HILL AIR FORCE BASE (AP) — Nearly half of Hill Air Force Base's civilian workers could retire in the next three to seven years.
"That's a real brain drain," said Andy Flowers, Hill's civilian personnel officer.
Military downsizing resulted in layoffs for many junior workers. By 2007, 40 percent to 50 percent of Hill's civilian workers will be eligible to retire.
Hill's operations include repairing and upgrading about 400 Fighting Falcon F-16 jet fighters every year, plus a smaller number of Lockheed C-130 Hercules cargo planes and Fairchild Republic A-10 Thunderbolt II close-support fighters.
The approximately 1,500 civilians doing that work have skills that took years to acquire.
Flowers said the base tries to hire journeyman-level workers with electronics or mechanical skills.
But about 10 percent to 20 percent of the new workers have no aircraft experience and it takes three to five years of training to get them up to speed to work on an F-16.
"We really want to hire developmental people," said Tom Miner, executive director of the Ogden Air Logistics Center. "We want to build a cadre of young people." But they also must bring in skilled workers to replace those retiring right away.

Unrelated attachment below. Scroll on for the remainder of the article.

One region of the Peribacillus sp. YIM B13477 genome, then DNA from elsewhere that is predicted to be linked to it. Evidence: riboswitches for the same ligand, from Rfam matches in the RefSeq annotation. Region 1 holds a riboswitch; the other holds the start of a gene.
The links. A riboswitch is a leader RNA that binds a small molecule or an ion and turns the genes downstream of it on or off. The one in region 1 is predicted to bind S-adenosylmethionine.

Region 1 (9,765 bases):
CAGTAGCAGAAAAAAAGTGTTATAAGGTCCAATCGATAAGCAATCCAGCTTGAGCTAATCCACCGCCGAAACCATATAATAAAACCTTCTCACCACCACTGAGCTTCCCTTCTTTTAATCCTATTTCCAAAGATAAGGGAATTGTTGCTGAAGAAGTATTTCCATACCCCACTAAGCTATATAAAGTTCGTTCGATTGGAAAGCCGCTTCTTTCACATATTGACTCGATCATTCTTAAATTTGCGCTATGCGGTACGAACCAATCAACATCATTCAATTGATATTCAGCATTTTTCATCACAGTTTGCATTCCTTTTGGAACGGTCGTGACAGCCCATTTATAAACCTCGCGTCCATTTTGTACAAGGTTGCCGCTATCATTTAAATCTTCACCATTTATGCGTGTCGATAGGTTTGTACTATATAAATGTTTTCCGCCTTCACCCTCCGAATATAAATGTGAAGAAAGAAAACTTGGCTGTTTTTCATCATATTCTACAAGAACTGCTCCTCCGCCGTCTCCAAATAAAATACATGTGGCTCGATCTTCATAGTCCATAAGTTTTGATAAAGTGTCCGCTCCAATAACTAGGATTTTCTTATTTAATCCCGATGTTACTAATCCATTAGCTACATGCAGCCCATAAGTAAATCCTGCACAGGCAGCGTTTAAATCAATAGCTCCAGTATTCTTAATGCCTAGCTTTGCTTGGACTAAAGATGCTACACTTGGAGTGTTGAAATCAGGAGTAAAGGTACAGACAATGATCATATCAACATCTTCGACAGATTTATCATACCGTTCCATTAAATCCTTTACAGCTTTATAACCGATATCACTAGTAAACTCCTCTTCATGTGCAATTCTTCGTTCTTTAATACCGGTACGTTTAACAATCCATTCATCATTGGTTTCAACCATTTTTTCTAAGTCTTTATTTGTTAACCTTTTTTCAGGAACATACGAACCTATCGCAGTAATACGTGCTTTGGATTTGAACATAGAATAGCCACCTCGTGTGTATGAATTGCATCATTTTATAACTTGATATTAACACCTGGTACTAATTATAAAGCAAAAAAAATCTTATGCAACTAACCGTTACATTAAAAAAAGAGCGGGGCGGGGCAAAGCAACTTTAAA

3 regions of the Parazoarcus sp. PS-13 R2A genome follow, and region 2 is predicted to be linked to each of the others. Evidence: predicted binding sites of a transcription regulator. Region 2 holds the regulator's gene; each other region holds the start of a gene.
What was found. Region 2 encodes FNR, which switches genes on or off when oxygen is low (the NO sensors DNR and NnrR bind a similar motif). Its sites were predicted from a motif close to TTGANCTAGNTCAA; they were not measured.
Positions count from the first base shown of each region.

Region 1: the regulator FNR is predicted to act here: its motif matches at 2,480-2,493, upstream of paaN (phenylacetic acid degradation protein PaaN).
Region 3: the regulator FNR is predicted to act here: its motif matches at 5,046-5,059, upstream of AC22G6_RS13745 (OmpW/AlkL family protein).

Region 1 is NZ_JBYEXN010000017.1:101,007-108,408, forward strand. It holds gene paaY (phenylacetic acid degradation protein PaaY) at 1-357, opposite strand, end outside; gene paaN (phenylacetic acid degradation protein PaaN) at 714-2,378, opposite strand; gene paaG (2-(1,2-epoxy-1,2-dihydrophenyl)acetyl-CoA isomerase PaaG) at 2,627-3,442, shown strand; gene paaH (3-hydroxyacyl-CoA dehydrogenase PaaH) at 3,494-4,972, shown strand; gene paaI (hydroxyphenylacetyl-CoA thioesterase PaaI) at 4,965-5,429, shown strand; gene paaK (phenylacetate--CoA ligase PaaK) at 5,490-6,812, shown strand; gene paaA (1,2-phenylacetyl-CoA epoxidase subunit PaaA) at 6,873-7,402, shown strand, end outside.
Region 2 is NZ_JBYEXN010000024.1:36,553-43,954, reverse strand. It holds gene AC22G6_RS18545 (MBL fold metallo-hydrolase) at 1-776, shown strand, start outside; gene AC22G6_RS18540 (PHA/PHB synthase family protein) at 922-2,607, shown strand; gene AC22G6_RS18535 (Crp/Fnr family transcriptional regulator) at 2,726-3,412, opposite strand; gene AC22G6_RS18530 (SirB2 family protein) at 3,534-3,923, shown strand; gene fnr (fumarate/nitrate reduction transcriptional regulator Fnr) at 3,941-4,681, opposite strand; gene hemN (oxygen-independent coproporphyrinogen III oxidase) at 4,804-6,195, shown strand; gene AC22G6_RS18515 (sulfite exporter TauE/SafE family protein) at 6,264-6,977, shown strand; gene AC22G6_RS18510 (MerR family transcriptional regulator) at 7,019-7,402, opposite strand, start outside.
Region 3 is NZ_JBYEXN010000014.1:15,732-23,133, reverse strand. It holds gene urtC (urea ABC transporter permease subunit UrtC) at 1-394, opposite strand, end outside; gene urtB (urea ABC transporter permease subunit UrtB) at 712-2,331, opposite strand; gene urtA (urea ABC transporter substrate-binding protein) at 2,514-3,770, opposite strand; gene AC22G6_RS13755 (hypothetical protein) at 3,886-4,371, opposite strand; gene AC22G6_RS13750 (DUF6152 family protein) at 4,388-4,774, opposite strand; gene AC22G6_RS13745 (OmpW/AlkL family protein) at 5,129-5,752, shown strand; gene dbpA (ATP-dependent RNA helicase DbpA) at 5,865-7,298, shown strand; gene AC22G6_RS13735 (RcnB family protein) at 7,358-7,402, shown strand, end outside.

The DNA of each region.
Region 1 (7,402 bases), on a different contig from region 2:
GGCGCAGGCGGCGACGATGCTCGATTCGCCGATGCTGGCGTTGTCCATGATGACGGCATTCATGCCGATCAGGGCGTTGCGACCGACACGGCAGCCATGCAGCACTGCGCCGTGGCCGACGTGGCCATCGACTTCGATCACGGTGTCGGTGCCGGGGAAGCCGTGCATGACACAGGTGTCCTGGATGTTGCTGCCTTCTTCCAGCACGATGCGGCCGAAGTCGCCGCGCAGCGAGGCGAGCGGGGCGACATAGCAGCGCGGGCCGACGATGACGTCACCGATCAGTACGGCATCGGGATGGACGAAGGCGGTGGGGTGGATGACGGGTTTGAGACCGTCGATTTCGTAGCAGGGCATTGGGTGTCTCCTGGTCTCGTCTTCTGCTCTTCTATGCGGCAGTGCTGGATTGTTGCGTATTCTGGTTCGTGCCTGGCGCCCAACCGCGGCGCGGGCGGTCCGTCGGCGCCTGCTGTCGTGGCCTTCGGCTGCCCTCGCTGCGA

The center employs about 9,100 civilians and about 2,200 members of the Air Force. They maintain aircraft, intercontinental ballistic missiles, conventional munitions such as Maverick missiles and all airborne photographic and reconnaissance equipment.
"When you downsize, your work force gets older," Miner said, and the average age of Hill's workers is now 48. Government workers can retire at age 55, if they have at least 30 years on the job.
While the workers don't have to retire at age 55, and Hill can offer many of them financial incentives to stay longer, Miner said, "Workers with at least 30 years of service usually retire in their late 50s," regardless of retention bonuses.
Jay Broadhead, 52, West Point, has 33 years of government service.
Asked whether he thinks about retiring at age 55, Broadhead said, "It's two years and seven months from now, but who's counting. At any point after that, it's an open game."
Broadhead applies special coatings to camera lenses and airplane electronics displays, instruments and windows.
He has just one co-worker, Mike Burningham, who already is eligible to retire.
"Between us, we're the optical shop," Broadhead said.
If they both leave in 2003, "I can't see where they can run the facility. That capability will be gone," he said.
He said if they are not replaced, the base might have to contract at higher costs with outside research labs or with coating houses.
Miner said Broadhead's place "will really be troublesome because it is not just a technical skill but a real art."